190 Temporary, Turnback, and Saveself ;

Chr. Well, we will leave, at this time, our neighbour Tgnorance by himself, and fall upon another profitable question.

Hope. With all my heart : but you shall still begin.

Chr. Well then, did you not know, about ten years ago, ove Temporary in your parts, who was a forward man in religion then ?

Hope. Know him! yes, he dwelt in Graceless, a Town about two miles off of Honesty, and he dwelt next door to one Turnback.

Chr. Right, he dwelt under the same roof with him, Well, that man was much awakened once : I believe that then he had some sight of his sins, and of the wages that was due thereto.

Hope. I am of your mind, for, (my house not being above three miles from him,) he would ofttimes come to me, and that with many tears. Truly I pitied the man, and was not altogether without hope of him : but, one may see, it is not every one that cries, Lord, Lord.

Chr. He told me once that he was resolved to go on pilgrimage, as we go now; but all of a sudden he grew acquainted with one Saveself, and then he became a stranger to ine.(6)

Hope. Now since we are talking about him, let us a little inquire into the reason of the sudden backsliding of him and such others.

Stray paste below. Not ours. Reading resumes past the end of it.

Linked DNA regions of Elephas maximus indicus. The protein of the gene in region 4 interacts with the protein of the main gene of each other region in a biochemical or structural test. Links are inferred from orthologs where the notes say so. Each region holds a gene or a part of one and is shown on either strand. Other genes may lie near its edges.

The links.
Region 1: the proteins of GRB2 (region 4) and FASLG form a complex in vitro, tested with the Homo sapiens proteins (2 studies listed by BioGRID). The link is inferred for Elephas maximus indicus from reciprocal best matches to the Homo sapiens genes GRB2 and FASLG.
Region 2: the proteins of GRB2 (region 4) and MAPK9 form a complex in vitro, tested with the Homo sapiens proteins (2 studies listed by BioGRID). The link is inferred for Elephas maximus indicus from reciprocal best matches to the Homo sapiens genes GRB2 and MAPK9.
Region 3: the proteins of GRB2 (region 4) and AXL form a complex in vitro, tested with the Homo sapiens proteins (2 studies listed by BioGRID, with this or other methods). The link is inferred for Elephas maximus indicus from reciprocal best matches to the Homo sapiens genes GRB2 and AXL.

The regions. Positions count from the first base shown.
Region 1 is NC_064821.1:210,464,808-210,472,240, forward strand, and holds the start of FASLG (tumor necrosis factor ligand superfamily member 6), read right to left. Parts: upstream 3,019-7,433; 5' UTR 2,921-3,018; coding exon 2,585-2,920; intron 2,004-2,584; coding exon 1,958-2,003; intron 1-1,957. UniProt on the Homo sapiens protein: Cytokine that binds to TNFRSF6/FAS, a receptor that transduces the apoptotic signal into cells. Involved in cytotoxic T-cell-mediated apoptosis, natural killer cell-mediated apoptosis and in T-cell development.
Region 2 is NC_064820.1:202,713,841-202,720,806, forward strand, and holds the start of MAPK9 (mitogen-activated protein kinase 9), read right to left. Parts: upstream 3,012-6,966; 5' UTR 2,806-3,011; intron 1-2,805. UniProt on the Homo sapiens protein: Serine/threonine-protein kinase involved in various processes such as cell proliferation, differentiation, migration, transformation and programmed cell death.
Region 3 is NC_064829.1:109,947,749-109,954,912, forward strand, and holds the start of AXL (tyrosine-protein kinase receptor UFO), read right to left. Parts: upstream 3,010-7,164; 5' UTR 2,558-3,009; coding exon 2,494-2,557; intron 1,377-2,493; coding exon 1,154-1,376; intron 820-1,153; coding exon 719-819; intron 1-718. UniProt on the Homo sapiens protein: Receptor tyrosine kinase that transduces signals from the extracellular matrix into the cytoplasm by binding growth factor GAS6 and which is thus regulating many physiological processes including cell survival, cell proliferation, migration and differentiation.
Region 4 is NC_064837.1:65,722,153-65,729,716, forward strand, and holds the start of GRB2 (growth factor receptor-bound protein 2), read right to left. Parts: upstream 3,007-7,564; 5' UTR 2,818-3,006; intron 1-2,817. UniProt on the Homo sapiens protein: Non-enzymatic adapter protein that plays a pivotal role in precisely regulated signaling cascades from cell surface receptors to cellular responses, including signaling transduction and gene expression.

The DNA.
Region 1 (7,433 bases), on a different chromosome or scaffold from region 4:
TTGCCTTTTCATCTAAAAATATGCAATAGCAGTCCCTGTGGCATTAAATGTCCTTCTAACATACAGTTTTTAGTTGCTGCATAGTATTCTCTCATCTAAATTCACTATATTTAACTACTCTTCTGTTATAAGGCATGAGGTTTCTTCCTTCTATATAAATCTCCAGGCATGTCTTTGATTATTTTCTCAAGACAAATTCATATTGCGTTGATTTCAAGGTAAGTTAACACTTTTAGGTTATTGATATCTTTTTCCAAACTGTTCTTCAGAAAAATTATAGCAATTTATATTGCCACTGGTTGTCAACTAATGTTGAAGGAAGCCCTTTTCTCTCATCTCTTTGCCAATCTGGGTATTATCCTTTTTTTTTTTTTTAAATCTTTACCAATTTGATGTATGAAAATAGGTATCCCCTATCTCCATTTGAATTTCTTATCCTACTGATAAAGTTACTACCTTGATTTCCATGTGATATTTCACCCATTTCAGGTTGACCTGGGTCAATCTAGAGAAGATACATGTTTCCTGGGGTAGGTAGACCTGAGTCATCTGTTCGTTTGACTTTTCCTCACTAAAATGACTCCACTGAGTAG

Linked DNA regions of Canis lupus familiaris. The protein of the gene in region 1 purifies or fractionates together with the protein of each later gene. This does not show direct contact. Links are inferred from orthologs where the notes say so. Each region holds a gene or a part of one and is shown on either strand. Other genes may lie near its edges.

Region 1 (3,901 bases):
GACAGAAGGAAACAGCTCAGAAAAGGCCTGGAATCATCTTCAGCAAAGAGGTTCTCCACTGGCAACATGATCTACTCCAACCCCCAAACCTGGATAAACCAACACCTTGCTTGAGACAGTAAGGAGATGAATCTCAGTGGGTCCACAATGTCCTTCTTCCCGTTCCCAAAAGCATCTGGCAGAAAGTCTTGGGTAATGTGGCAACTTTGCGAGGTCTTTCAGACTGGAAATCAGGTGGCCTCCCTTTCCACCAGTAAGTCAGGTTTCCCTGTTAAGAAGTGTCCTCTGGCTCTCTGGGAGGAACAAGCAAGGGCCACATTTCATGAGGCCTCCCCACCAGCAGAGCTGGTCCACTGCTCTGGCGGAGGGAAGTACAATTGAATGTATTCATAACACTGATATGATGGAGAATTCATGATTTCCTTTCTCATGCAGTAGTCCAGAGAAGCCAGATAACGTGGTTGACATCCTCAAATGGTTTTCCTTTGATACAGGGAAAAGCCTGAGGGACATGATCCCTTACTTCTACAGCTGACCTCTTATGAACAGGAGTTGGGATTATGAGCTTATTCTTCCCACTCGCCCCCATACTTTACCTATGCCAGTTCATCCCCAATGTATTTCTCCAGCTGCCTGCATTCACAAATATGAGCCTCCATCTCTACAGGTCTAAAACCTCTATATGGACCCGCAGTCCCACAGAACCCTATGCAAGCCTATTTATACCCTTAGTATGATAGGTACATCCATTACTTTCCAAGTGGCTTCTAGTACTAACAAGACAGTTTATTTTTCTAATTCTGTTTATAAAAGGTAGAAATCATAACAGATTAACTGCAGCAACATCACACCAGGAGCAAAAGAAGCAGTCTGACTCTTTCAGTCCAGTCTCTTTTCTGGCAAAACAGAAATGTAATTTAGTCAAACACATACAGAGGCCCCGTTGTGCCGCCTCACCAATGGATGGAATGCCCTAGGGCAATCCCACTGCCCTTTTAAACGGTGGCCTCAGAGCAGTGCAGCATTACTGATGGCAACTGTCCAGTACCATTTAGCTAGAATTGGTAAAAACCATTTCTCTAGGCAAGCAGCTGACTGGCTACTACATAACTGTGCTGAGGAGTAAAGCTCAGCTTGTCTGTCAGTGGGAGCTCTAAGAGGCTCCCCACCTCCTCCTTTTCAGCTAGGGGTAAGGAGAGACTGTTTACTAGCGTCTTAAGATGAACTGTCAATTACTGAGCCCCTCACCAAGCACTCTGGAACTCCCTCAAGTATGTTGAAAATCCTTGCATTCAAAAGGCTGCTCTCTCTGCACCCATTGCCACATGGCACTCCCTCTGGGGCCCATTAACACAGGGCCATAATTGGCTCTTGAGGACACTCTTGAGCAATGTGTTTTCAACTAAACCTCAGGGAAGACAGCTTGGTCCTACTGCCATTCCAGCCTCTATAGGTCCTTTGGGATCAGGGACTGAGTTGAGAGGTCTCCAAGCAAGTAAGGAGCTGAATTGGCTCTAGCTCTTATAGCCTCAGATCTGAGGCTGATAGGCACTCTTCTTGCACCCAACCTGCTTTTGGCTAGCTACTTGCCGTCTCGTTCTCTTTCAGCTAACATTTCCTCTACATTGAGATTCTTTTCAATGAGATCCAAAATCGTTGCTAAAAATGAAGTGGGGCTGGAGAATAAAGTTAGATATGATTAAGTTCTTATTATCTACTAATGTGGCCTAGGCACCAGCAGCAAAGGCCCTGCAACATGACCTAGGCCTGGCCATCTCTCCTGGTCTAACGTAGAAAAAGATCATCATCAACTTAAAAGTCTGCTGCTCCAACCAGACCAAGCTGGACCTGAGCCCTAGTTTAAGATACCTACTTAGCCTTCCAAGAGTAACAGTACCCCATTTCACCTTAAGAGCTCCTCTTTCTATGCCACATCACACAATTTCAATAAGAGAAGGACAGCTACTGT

Chr. It may be very profitable ; but do you begin.

Flope. Well then, there are in my judgment four reasons for it.

1. Though the consciences of such men are awakened, yet their minds are not changed : therefore, when the power of guilt weareth away, that which provoked them to be religious ceaseth : wherefore they naturally turn to their own course again ; even as we see the dog that is sick of what he

(6) Temporary was doctrinally acquainted with the gospel, but a stranger to its sanctify ing power. Such men have been forward in religion, but that is now past ; for they were always graceless, and came short of honesty, in their profession, if not in their moral con. duct, and were ever ready to turn back into the world at a convenient season. They have indeed been alarmed ; but terror without humiliation will never subvert self-confidence : and of the numbers with whom some ministers converse under trouble of conscience, and of whom they hope well, how many disappoint their expectations, and after a time plunge deeper into sin than ever ! Such convictions resemble the blossoms of the fruit tree, which must precede the ripe fruit, but do not always produce it: so that we cannot say, "The more blossoms there are, the greater abundance will there be of fruit ;' though we may be assured that there can be no fruit if there be no blossoms. The reasons and the manner of such men's declensions and apostacy are very justly and emphatically stated; though perhaps not with sufficient delicacy to suit the taste of this fastidious age.

Reasons of their turning back.